As the window of opportunity for implementation gets smaller, it is becoming more urgent than ever that parties to the CPA adopt and advance the agreement's human rights agenda-both nationally and in Southern Sudan-as a means to achieving the envisioned democratic transformation that would allow for free and fair elections and enable a meaningful referendum. This agenda includes a comprehensive law reform process at the national level, and action in Southern Sudan to improve human rights and rule of law, and to address impunity.
Within Southern Sudan, GoSS should hold soldiers and other security forces transparently accountable for crimes against civilians. GoSS security sector reforms should include appropriate human rights training of soldiers in their peacetime role. The SPLA should issue clear instructions to soldiers that they are not above the law and will be tried for their crimes, including illegal arrests and detentions. The police should also establish transparent accountability mechanisms, accessible to civilians. GoSS should expand training and support for police, legal advisors, and judicial authorities and encourage a proactive approach to ending illegal detentions.
These security sector reforms are especially urgent in view of potential political tensions and violence in the lead-up to national elections, currently scheduled July 2009, and the 2011 referendum. Flashpoints could include the announcement of the April 2008 national census results, the physical demarcation of the North-South border, the decision of the Permanent Court of Arbitration on Abyei's boundaries, and demarcation of electoral constituency boundaries.
The GoSS's response to violent crimes and inter-communal violence, which often erupts in predictable geographic and seasonal patterns, should prioritize human rights and civilian protection and be better coordinated, with involvement from relevant GoSS, State, and local civilian authorities. GoSS should develop a coherent strategy for managing conflict in a manner that protects human rights rather than violates them.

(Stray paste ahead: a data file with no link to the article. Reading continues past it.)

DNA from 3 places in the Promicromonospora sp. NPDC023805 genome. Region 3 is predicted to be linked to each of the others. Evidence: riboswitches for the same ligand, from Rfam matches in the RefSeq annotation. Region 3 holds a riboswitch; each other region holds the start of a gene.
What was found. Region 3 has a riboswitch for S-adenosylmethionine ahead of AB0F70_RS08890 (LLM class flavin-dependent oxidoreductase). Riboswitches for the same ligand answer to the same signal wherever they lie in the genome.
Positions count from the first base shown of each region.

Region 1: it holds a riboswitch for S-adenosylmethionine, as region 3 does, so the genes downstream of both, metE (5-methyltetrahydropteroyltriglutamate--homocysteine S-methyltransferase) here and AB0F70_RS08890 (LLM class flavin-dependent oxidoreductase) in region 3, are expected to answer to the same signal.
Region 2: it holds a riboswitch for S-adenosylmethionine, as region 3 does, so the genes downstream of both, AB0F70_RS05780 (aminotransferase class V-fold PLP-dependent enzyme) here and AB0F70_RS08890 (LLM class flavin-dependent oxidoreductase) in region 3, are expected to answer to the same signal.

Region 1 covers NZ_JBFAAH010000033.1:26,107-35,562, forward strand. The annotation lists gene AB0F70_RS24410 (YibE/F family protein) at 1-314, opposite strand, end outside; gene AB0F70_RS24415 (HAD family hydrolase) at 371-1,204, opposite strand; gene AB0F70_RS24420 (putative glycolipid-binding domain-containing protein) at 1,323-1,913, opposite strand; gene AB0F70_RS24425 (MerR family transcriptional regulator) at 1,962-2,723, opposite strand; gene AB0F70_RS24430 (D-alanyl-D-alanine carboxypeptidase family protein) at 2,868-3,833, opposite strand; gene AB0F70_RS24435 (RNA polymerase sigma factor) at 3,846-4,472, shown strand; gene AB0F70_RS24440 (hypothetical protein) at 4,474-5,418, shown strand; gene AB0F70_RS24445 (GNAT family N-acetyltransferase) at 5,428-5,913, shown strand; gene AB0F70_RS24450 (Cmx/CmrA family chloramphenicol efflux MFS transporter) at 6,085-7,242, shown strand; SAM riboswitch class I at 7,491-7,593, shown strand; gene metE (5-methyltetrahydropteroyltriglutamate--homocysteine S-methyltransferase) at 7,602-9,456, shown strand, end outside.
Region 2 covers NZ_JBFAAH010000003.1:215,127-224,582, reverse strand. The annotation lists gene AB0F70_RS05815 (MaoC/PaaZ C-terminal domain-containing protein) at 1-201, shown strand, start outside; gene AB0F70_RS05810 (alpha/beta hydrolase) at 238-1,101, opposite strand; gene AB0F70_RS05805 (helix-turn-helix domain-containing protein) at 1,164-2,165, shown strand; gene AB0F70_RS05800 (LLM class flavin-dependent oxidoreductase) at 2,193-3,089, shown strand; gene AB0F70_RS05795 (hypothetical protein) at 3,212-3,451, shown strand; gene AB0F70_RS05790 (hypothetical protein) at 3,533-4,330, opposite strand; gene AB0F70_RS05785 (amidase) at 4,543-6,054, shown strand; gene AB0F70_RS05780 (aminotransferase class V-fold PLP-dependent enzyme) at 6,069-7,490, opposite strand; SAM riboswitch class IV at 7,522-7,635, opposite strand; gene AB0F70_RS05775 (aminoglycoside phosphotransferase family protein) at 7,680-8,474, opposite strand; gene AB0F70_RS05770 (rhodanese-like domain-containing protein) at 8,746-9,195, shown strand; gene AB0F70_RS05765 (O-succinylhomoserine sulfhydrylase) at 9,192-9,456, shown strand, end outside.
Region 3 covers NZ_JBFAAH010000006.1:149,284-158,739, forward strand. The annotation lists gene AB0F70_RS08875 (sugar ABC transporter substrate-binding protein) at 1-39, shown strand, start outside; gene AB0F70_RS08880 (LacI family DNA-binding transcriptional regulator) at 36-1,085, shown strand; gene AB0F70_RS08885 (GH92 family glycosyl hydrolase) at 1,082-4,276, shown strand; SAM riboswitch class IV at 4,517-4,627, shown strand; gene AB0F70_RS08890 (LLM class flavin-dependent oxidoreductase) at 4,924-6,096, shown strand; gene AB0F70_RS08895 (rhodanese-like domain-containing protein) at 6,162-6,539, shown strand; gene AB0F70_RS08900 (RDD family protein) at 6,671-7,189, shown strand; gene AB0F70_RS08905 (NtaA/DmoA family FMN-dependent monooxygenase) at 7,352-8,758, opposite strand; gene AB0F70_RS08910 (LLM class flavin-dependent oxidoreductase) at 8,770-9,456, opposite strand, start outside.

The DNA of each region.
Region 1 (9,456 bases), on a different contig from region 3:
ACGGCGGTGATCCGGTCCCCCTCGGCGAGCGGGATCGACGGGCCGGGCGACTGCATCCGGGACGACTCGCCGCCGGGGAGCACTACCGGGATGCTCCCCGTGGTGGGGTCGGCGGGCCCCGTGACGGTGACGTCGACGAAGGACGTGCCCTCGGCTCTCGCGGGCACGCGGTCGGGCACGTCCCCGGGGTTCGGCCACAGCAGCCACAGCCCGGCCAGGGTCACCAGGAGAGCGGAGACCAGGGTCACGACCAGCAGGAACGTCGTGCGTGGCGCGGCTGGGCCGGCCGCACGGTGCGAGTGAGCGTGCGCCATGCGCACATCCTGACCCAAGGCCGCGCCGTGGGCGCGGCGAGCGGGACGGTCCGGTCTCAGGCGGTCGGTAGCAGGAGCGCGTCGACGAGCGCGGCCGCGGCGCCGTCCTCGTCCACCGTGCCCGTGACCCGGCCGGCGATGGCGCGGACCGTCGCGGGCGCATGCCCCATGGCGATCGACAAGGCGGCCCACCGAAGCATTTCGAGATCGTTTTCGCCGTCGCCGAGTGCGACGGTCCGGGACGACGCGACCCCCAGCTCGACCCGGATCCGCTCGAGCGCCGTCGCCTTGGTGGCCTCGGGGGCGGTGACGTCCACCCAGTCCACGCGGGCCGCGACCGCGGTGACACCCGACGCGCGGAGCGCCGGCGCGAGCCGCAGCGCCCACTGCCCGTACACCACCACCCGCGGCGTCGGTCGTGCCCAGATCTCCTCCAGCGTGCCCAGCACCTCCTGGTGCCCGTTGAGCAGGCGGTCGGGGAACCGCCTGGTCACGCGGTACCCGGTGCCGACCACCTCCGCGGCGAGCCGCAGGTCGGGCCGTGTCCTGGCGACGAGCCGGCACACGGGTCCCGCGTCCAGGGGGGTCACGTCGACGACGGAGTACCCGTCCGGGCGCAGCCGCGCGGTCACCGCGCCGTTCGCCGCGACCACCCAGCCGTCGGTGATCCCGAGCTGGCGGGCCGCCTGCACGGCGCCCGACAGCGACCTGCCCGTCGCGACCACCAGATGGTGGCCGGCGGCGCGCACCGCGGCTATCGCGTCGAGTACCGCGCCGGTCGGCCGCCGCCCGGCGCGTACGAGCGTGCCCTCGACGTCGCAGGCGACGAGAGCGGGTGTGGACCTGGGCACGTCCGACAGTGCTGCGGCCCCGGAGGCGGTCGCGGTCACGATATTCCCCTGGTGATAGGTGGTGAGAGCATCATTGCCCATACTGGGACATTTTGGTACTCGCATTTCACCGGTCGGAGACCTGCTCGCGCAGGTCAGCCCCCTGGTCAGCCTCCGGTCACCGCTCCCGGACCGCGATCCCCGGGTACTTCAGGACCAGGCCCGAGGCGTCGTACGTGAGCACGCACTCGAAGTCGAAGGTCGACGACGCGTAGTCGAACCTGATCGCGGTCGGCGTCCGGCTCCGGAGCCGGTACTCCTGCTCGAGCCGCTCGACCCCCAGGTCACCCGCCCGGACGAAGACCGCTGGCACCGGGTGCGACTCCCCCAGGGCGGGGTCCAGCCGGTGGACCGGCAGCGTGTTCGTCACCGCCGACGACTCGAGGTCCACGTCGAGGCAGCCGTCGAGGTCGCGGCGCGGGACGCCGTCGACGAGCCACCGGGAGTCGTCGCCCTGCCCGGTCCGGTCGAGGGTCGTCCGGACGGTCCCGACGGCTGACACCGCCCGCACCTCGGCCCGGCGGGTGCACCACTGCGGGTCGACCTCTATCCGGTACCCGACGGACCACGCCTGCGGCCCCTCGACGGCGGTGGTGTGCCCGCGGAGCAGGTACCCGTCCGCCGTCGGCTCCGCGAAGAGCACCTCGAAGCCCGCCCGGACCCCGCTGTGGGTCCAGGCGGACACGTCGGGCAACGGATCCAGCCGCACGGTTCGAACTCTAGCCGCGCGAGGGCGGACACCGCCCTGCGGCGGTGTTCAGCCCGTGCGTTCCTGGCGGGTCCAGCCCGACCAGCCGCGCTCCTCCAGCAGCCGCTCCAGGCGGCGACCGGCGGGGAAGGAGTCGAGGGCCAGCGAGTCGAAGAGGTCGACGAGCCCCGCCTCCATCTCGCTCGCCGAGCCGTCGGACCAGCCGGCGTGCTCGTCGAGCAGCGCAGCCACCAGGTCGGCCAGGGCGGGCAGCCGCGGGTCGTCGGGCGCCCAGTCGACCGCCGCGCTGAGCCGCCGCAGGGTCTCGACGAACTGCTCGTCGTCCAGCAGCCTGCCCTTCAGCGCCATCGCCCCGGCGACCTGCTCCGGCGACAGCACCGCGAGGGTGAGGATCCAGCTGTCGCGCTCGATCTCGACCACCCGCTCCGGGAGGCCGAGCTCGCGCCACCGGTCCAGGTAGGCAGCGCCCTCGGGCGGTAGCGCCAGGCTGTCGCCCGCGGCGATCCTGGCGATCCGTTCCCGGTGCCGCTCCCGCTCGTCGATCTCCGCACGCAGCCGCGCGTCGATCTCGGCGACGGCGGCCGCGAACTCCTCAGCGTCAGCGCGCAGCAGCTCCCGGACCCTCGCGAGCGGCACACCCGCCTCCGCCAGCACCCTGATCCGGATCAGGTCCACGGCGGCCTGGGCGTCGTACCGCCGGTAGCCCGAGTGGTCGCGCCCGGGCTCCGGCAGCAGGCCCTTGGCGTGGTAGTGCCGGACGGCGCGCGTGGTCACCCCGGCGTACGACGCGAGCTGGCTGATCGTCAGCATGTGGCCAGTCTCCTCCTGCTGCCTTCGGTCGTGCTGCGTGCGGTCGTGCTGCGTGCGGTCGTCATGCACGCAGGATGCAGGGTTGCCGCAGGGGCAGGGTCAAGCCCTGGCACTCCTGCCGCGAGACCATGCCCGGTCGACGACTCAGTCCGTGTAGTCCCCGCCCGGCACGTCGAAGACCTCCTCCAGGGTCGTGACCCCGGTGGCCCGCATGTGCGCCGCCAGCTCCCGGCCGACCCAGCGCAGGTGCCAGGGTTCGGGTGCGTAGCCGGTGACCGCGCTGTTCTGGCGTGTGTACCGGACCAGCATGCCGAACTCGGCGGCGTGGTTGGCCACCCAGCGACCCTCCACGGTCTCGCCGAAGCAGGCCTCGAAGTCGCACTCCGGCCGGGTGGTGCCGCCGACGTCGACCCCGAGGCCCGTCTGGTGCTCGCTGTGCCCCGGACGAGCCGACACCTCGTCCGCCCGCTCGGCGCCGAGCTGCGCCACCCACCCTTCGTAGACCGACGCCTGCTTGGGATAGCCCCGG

GoSS should also strengthen nascent rule of law institutions and ensure that the Human Rights Commission, Land Commission, and Anti-Corruption Commission are empowered and operational. Action in these areas could improve human rights in Southern Sudan and contribute tangibly to "peace dividends" that have so far eluded Southern Sudanese citizens.
The United Nations Mission in Sudan (UNMIS) should re-assess its role in civilian protection, improve its monitoring of insecure and volatile areas by its military and civilian components, and help local authorities respond effectively and appropriately to civilian insecurity. UNMIS, together with United Nations Development Program (UNDP) and other international agencies, should also accelerate assistance for appropriate training and reform of security forces, and ensure support for the Joint Integrated Units (JIUs) and Joint Integrated Police Units (JIPUs). They should simultaneously strengthen civilian rule of law institutions-police, prisons, and judiciary-and government commissions that help promote human rights and rule of law. Another key measure that could improve human rights protection is deployment of additional human rights officers more widely throughout Southern Sudan by the Office of the High Commissioner for Human Rights and UNMIS.